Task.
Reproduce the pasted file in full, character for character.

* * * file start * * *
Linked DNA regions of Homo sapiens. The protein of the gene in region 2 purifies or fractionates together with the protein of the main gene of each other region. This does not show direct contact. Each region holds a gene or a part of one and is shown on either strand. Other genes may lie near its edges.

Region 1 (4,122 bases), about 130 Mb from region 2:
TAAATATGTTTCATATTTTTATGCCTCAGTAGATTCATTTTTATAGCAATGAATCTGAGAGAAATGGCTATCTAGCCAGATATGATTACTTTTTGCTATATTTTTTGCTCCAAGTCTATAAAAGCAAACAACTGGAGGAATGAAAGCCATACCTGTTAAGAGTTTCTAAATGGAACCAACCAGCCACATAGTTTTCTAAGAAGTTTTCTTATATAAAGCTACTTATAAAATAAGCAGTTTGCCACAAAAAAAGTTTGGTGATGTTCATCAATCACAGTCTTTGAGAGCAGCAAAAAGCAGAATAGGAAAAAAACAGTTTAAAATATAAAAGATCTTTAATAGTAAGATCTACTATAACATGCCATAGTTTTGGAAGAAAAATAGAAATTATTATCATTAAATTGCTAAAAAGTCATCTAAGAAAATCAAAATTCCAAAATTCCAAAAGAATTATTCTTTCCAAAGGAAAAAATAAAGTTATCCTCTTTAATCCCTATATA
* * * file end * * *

Linked DNA regions of Homo sapiens. The protein of the gene in region 2 purifies or fractionates together with the protein of the main gene of each other region. This does not show direct contact. Each region holds a gene or a part of one and is shown on either strand. Other genes may lie near its edges.

Region 1 (4,122 bases), about 130 Mb from region 2:
TAAATATGTTTCATATTTTTATGCCTCAGTAGATTCATTTTTATAGCAATGAATCTGAGAGAAATGGCTATCTAGCCAGATATGATTACTTTTTGCTATATTTTTTGCTCCAAGTCTATAAAAGCAAACAACTGGAGGAATGAAAGCCATACCTGTTAAGAGTTTCTAAATGGAACCAACCAGCCACATAGTTTTCTAAGAAGTTTTCTTATATAAAGCTACTTATAAAATAAGCAGTTTGCCACAAAAAAAGTTTGGTGATGTTCATCAATCACAGTCTTTGAGAGCAGCAAAAAGCAGAATAGGAAAAAAACAGTTTAAAATATAAAAGATCTTTAATAGTAAGATCTACTATAACATGCCATAGTTTTGGAAGAAAAATAGAAATTATTATCATTAAATTGCTAAAAAGTCATCTAAGAAAATCAAAATTCCAAAATTCCAAAAGAATTATTCTTTCCAAAGGAAAAAATAAAGTTATCCTCTTTAATCCCTATATA